House Was Hidden In Hay To Get Around Planning Laws. Should It Be Demolished?

fidler castle uk greenbelt photo rear


A while back we discussed Robert Fidler's castle in Surrey, which he built on controlled agricultural land. It was one of the most blatant and ingenious methods of getting round the rules; instead of covering it with a green roof like everyone else is these days, he buried it in hay, hoping that nobody would notice it for four years- there was a sort of statute of limitations that permitted houses that nobody complained about for that time.

But now the courts have said no dice, the four year limit doesn't apply in this case in that Fidler could not benefit from his deception. They say he as to demolish it.

hay covered castle

from our original post

Alexander Chancellor of the Guardian takes the side of Mr. Fidler:

We may grudgingly accept the need for planning controls to save what's left of our shrinking countryside, but the idea that an Englishman isn't free to do what he wants with his own property is still widely resented. It offends against something in his DNA.

fidler castle uk greenbelt photo front

Gareth Fuller via the Guardian.

He even likes the house.

If not exactly beautiful, his castle is an impressive piece of pastiche that might even find favour with Prince Charles. It is also an extraordinary achievement by one determined individual, who appears to have built it with his own bare hands and then lived in it for years in semi-darkness with nothing but bales of hay to look out on.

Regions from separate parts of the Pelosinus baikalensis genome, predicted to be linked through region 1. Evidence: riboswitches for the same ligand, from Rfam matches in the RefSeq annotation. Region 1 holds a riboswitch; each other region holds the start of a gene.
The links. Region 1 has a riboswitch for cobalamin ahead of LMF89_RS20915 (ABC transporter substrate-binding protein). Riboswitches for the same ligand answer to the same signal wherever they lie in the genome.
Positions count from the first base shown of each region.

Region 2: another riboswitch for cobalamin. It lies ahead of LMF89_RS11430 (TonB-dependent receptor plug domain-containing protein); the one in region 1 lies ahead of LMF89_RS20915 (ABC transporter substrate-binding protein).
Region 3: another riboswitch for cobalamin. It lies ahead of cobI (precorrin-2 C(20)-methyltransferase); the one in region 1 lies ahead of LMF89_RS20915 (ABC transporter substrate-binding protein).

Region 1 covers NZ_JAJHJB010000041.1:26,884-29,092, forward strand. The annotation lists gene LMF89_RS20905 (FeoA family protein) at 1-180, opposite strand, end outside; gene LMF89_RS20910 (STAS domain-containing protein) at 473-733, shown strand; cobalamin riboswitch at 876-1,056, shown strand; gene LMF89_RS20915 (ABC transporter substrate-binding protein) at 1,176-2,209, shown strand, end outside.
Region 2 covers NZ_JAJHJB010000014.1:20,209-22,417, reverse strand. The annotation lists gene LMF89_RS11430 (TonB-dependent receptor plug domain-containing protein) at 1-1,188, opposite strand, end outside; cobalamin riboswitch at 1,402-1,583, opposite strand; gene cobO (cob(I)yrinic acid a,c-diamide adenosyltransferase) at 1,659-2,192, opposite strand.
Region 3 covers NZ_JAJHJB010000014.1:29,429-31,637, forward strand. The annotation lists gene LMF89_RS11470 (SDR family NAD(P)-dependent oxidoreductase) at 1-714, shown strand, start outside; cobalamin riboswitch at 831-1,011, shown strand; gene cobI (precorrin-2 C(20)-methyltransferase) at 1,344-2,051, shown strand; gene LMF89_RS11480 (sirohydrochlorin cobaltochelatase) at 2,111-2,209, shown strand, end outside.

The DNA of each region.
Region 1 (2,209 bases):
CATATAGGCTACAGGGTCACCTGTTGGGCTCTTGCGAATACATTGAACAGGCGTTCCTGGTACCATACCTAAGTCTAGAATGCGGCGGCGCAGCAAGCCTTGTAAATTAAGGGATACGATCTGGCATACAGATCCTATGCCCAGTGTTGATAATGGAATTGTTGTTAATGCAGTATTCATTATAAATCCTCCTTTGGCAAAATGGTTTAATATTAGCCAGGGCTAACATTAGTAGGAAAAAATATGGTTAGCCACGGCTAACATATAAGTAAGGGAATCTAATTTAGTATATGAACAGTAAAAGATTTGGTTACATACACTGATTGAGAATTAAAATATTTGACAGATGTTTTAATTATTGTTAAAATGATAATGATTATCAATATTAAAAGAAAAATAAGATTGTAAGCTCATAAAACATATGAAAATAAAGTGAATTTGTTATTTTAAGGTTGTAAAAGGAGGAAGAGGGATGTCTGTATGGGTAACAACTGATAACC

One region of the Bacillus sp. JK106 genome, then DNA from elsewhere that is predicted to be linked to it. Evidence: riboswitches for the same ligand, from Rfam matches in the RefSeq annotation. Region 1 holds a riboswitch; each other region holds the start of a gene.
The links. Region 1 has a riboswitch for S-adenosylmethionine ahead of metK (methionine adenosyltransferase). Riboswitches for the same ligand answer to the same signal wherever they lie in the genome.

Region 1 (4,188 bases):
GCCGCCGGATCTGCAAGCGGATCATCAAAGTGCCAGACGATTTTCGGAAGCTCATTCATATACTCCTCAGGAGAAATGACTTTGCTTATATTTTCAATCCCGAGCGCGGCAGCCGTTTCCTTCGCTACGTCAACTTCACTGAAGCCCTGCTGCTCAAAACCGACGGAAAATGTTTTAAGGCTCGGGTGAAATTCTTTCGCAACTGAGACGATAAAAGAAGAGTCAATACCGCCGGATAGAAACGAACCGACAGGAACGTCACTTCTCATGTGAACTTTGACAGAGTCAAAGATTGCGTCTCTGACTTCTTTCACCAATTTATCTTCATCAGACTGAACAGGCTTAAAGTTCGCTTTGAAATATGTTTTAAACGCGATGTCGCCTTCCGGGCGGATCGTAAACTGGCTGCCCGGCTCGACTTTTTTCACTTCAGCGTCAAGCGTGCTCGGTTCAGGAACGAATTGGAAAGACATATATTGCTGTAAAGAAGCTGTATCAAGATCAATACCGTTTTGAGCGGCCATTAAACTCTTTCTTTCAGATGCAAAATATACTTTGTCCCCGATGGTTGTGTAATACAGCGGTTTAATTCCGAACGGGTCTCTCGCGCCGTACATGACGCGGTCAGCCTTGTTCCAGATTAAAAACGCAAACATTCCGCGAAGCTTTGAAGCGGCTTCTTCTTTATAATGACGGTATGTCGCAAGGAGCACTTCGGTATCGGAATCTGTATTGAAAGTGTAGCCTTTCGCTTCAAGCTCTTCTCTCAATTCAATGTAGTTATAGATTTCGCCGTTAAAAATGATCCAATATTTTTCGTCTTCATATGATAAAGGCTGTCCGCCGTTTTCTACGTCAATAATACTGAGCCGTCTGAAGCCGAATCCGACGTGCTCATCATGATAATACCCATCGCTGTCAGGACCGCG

It is a view similar to that expressed by a commenter in our earlier post New Tricks in Illegal Building: Cover it in Hay:

I love the way all these posters think it is perfectly OK to tell this guy what he can and cannot build on his own property. You people would be right at home in the old Soviet Union. Granted, this is England, and they never did really understand what liberty really means.

Others might point out that there are reasons for preserving agricultural land and greenbelts, and that we have to stop the spread of exurban monster homes that are turning the countryside into a vast ultra-low density suburb.

Mr. Fidler appears to have a lot of support on this one, and might get away with it on appeal. What do you think?

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